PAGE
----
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Brink’s still ahead of its time, but that doesn’t fix the fundamentals

Brink free to play

Without warning or understandable motive, Bethesda made their 2011 multiplayer shooter Brink free to play this week. That’s free in the truest sense, too; no retrofitted microtransactions or weird loot box systems have been added. But is being free enough of a reason to revisit this unsuccesful six-year-old experiment? Well, yes, provided you want to witness the museum of broken dreams. 

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I wish I could have been a fly on the wall as developers Splash Damage worked on Brink. It must have been a truly exciting time. This was a team who’d created Wolfenstein: Enemy Territory, one of the greatest multiplayer games of the early 2000s, and their minds were packed full of new ideas. The years leading to 2011 weren’t short on objective and class-based shooters, but Brink was different. This was campaign multiplayer.

Each of Brink’s multiplayer maps tell a story. They’re all chapters in a tale of civil war, complete with their own introductory and concluding cutscenes. They’re objective led, but not in the same way as a Battlefield or Overwatch match. Where other games base their maps around a single objective, Brink’s featured numerous quests that chained together. The opening minutes may require you to blow a door open, and then you may need to escort a VIP, who can then hack a series of terminals for you. The linking together of several objectives means that each match has distinct forward momentum and can last for a significant duration.

Brink free to play

Many objectives require you to play as a specific class. You won’t get past a locked door if no-one on the team is playing an explosives-equipped Soldier, for example. You’ll also need an Operative for hacking tasks and a Medic to, y’know, keep the team fighting fit. The game constantly tracks both large and small-scale objectives. For example, as a Medic, your mission wheel will alert you to nearby injured teammates, as well as asking you to consider the core objective. Tasks you can’t do yourself are still observable, prompting you to think about if you should swap to another class at one of the loadout-selector computer terminals.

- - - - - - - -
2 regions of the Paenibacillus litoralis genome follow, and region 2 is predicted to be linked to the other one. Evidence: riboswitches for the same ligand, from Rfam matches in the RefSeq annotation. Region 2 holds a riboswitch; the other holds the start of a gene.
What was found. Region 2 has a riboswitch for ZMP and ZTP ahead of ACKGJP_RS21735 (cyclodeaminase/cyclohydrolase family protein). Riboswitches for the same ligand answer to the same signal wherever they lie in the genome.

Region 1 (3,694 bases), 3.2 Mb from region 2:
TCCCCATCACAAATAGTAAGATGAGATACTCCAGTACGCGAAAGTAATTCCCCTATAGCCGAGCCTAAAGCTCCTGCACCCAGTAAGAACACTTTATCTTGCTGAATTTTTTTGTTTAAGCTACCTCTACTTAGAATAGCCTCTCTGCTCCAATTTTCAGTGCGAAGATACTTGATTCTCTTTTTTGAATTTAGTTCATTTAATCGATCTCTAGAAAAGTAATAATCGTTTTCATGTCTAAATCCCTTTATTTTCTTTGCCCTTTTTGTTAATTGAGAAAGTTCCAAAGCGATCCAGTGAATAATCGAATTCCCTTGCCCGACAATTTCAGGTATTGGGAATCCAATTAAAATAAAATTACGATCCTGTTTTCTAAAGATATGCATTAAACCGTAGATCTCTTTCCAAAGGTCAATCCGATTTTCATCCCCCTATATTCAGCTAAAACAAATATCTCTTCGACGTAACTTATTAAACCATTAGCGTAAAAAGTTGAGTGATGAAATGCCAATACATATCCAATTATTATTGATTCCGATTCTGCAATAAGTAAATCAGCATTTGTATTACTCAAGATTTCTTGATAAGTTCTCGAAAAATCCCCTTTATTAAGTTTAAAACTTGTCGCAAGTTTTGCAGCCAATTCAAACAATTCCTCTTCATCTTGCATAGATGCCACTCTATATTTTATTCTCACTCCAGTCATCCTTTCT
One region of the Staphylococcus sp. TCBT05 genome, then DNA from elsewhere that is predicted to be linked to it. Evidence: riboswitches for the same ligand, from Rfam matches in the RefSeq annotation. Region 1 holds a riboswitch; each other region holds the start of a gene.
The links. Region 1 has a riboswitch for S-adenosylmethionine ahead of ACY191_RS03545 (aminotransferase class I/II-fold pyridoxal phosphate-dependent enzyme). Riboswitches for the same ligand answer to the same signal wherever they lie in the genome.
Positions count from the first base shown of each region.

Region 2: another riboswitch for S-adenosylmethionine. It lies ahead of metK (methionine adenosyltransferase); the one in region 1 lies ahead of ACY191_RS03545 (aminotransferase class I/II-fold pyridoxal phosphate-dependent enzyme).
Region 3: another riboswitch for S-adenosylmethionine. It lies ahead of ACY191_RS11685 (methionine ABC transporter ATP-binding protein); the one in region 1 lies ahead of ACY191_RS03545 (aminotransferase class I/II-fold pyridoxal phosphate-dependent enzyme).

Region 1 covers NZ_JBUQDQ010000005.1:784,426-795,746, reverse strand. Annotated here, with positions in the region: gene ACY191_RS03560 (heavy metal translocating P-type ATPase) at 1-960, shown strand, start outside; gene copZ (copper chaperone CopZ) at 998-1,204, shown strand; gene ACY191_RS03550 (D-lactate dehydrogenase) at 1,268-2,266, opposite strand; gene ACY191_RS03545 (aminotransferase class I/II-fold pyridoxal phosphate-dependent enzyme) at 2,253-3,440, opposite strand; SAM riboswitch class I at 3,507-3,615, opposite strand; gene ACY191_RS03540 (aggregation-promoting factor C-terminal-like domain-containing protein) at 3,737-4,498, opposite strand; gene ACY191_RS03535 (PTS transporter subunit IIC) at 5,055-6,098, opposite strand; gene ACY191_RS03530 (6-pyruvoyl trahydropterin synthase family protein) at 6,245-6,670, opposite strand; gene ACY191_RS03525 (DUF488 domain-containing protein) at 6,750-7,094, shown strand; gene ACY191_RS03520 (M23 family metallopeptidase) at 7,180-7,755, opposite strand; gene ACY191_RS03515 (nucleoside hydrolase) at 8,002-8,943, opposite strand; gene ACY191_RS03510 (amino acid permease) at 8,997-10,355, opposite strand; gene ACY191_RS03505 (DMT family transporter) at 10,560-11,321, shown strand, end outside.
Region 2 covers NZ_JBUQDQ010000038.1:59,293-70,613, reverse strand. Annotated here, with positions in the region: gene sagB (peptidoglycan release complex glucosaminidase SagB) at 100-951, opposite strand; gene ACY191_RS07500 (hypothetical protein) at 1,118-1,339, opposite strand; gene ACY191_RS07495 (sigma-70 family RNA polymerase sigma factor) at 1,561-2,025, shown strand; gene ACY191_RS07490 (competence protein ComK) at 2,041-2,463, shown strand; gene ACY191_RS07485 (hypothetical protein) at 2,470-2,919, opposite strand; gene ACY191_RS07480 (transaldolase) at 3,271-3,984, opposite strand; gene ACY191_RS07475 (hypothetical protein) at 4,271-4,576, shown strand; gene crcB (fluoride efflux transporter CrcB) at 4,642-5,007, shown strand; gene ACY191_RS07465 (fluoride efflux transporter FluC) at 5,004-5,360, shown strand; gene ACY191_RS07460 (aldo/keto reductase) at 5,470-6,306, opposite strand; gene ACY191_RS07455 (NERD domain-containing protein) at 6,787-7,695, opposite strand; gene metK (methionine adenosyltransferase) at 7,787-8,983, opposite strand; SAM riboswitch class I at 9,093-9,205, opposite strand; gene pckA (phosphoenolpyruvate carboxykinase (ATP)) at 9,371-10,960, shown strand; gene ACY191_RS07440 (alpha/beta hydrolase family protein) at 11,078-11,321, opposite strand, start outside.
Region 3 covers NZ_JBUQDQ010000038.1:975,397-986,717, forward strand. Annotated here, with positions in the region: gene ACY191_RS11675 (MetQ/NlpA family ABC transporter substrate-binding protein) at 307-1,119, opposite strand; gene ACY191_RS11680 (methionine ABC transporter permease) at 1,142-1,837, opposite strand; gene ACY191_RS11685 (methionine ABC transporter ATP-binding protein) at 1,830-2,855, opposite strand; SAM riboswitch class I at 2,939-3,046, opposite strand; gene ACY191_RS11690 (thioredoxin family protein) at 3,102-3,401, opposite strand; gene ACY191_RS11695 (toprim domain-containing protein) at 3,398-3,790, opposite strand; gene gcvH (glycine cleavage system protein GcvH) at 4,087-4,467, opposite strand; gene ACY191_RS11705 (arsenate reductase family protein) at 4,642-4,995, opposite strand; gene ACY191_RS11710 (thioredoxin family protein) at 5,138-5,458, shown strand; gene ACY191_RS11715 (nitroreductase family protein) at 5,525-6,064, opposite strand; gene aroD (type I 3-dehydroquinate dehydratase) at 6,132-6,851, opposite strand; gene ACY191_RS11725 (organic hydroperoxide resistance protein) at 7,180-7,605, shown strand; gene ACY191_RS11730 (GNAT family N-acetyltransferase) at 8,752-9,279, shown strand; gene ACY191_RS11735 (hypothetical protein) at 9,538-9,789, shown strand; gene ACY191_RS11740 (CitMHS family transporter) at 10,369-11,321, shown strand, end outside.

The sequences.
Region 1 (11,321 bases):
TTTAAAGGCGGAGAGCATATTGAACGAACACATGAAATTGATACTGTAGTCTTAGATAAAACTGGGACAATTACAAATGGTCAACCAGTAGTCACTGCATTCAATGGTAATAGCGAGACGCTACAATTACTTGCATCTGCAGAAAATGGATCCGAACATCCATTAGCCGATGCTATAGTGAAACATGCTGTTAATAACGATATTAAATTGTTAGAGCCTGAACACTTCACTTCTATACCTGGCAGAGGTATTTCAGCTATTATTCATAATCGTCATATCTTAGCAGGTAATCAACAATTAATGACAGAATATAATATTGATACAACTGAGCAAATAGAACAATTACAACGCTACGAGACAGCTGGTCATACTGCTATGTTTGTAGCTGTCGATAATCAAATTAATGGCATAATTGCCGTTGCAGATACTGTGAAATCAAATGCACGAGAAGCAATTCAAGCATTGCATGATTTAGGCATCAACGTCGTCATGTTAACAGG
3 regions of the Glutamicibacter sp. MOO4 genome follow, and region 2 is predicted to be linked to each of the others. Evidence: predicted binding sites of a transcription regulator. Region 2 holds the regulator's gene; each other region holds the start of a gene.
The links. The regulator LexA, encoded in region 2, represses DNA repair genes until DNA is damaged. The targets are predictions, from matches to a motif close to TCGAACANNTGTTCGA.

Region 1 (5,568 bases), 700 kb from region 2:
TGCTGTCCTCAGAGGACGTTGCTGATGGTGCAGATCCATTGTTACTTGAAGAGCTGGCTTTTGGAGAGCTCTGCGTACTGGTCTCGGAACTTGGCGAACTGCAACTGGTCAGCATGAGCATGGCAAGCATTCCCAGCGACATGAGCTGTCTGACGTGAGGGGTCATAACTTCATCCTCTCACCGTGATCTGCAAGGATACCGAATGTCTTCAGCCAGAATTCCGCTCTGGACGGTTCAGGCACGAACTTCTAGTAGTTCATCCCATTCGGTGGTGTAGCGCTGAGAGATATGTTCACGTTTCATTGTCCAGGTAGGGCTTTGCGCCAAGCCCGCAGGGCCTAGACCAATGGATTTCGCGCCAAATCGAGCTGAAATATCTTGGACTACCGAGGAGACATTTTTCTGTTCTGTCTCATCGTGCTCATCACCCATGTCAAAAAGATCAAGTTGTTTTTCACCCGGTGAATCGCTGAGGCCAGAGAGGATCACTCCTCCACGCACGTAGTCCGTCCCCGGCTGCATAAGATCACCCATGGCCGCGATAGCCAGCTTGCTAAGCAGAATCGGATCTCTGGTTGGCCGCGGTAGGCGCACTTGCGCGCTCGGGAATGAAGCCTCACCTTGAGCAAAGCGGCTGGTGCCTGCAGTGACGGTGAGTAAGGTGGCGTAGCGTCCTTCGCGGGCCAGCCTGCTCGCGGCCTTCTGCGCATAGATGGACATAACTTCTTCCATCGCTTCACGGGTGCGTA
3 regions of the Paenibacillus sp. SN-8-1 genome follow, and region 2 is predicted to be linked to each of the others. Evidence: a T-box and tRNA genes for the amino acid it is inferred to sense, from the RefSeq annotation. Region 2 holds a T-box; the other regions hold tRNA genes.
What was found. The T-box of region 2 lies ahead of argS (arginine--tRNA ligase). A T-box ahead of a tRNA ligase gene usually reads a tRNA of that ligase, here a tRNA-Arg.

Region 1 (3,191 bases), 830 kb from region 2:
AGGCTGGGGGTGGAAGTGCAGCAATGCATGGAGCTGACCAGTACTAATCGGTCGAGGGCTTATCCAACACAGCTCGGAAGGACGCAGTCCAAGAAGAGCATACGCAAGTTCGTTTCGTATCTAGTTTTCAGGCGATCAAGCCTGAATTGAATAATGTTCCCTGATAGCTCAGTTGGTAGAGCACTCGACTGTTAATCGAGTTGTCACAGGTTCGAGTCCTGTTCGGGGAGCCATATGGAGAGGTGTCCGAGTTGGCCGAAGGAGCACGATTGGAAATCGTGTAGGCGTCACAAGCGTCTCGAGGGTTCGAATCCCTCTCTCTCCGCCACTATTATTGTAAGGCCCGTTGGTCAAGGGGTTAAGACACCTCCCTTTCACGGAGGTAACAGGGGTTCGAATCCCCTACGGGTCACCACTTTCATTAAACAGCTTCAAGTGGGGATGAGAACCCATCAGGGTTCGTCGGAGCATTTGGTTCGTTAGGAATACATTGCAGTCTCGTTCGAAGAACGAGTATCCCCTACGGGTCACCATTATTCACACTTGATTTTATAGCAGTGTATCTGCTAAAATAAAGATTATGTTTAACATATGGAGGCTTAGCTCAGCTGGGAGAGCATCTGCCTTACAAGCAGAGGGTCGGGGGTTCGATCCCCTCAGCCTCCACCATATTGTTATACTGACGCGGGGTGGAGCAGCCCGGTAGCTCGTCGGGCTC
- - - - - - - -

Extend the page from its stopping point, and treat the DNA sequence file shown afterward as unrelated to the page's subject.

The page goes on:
As a series of bullet points, Brink sounds near revolutionary, even now. A shooter that tells a story, has the multiple objectives and flow of a narrative campaign, but where all the enemies are other players? It’s been six years since it came out and there’s still nothing quite like it. But there’s a reason why Brink didn’t soar: its very fundamentals are a broken mess.

Weapons feel no more powerful than paper planes, with messy recoil patterns and upsettingly bass-less sound effects. Feedback from enemies is unclear, with diminishing health bars but little else to indicate if your hits are landing. Match progress is poorly communicated, and often it’s unclear what you should be doing other than shooting the people at the other end of the hallway.

Brink free to play

The parkour movement system, which was heavily featured in the marketing, is simultaneously floaty and sluggish. It offers infuriatingly slow movement speed with no sense of physical heft when performing mantles. As such, traversing a Brink map is genuinely painful – a true pity considering it arrived three years after the wonderfully smooth Mirror’s Edge.

With its core foundations so broken, Brink’s lofty ambitions can’t even take flight, never mind reach the stratosphere. It’s near impossible to appreciate the interesting things that the game does when you can barely take a step without it feeling so crumbly. And that’s a tragedy, because Brink could have been a fascinating step forward for the FPS genre.

Take a look around the modern shooter landscape and you’ll see some of the things that Brink did are now commonplace. Customisable characters with clothing options are a huge deal now, and recent Call of Duty games have wonderfully fluid parkour-influenced movement. The original Titanfall even did campaign multiplayer, albeit with only a smidge more success than Brink. The key thing, though, is most modern games get the fundamentals of weapon feedback, fluidity of movement, and player information just right. Games like Call of Duty are in the perfect place to carry on Brink’s legacy, if only they dared to dream a little bigger.

Brink needed to be built on a shooter core that actually worked. Going back to it today makes that more clear than ever. But there’s still something in there that I hope, one day, someone else will carry the torch for.

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